By Ahmed Quraishi
Nasser al-Kharafi, 67, a Kuwaiti businessman, died in Cairo Sunday night and was buried earlier today, Tuesday, in his native Kuwait. He was the third richest Arab. Forbes magazine placed him among the wealthiest businessmen in the Arab world. He was ranked 77 on the world’s list of billionaires in 2011 with an estimated wealth of $10.4 billion.
His father started out a small trader in Kuwait who ran a business that included Iraq, Iraq, Gulf region and India. Today, the Kharafi group has businesses and factories across the Middle East, with seven billion US dollars invested in Egypt alone. Jordan’s King Abdullah II once said to him, ‘Your investments in Jordan equal the US aid we receive.’
There are two reasons I mention him here. One is that I know some members of his family, close and distant relatives. And second is his person, the man behind all this wealth.
I have closely known three of his relatives. Surprisingly, all of them have shared the same personality traits as the deceased. He has been described as humble, honest, opinionated and principled.
When told that Forbes was predicting he would soon rival Bill Gates in his wealth, Nasser al Kharafi smiled and said ‘This is the last thing on my mind.’ And he was not being humble. He died in Egypt, away from his home in Kuwait, because he noticed some of the people in his business delegation visiting factories and offices in the region were too exhausted to coninue the trip. So he stayed overnight in Cairo for their sake.
While a shrewd and successful businessman, he was also a generous giver. In the tradition of the Arab Islamic culture, he wouldn’t divulge his largesse, but he has been known to have spent generously on the poor in the region, and was very proud that his companies provided job opportunities to 100,000 people across the Middle East. He was against stashing his wealth in western banks.
Although he was a Muslim from the Sunni sect and understood the politics behind Iran’s support for the Lebanese militia, Hezbollah, yet he publicly supported the militia on the sole criterion that the militia raised arms against Israel when no one dared to. He wrote eloquently in Arab media defending his position of supporting Hezbollah despite the many political differences between Arab governments and the government of Iran.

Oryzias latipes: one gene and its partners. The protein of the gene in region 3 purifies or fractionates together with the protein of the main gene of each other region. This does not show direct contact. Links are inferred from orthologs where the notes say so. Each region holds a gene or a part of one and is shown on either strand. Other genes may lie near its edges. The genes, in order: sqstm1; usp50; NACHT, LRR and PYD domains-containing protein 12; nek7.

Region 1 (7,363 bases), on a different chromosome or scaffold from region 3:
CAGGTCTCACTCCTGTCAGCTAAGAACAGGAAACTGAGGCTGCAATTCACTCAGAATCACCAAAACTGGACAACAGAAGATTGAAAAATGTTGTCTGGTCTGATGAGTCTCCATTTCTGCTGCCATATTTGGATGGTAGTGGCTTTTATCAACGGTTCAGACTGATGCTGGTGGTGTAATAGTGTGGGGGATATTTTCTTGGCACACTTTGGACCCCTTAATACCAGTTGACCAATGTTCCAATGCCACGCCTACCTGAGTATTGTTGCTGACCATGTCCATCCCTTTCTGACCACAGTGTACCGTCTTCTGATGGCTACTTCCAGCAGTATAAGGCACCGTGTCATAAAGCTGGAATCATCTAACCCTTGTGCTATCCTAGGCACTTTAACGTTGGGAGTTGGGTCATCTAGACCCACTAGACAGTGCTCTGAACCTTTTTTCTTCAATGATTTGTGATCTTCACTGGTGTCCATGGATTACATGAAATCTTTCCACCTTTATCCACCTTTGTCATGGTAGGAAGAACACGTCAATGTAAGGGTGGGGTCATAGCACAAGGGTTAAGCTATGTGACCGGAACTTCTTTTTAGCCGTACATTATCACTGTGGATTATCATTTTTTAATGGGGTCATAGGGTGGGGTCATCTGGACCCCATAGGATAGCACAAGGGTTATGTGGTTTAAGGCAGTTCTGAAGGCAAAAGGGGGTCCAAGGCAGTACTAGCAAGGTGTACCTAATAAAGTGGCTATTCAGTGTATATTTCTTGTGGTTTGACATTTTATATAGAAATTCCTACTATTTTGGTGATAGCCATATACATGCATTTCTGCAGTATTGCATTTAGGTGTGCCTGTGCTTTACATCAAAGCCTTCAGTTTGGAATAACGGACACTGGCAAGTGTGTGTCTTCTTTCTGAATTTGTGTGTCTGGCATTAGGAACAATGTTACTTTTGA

His last opinion piece in Arabic, titled, ‘Life Of Pride Or Death With Honor’ , published last month, contained an open letter to the leader of Lebanese Shia militia Hassan Nasrallah. It reflected his thinking. Here is a translated excerpt:
“How can we not support you when you are confronting the arrogance of the Israeli military machine. Thanks to your strong will and the heroism of the resistance fighters, the weakness and hollowness of Israeli military has been exposed (…) Your excellency Hassan Nasrallah, I know that you do not differentiate between Sunnis and Shias. The yardstick of Allah is piety, good deeds and the jihad in the name of Allah. There are those in our Ummah who are trying to divide Muslims to weaken the Ummah and weaken their hearts in the service of the Zionist enemy. What they don’t understand is that our enemy does not differentiate between us. The enemy is attacking Sunni Muslims in proud Gaza day and night, killing its women and children, just as the enemy attacks the Shia Muslims in the dear south Lebanon, and is threatening war against Muslim Iran. But our people don’t know this, whether they are nationalists or Islamists. That’s what hurts us.”
He was known for his bold opinions. In 2006, he asked the American president George W. Bush to clarify the concept of fascism when the US president claimed that, “Islamic fascism is the root cause of the crisis in the region.”
In an open letter he wrote to President Bush, al Kharafi said, “We, along with other people in the whole world, are standing united with you in your rejection of fascism. But the grim pictures of the Lebanese victims who died due to the Israeli aggression on Lebanon are showing us the opposite. We, therefore, believe that there is a misunderstanding on who should be accused of fascism.”
As any opinionated man, he had many critics in the region. But his hallmark was his smile and his firm and warm handshake. He reminded many of the legendary Arab traits of being resolute, honest but at the same time forgiving to those who attack his person, and capable of winning over enemies by his forthcoming handshake and smile.
People can agree or disagree with Nasser al Kharafi’s political opinions. But what can’t be denied is that this was a man that embodied what a businessman should be. He would often ask about the number of new job opportunities his new business ventures would create and this question would be at the top, right there with other commercial considerations.
Such a behavior would have never endeared him to the world’s famous business journals, but that’s the kind of businessman he was.
That’s why I mention him here today. May his soul rest in peace.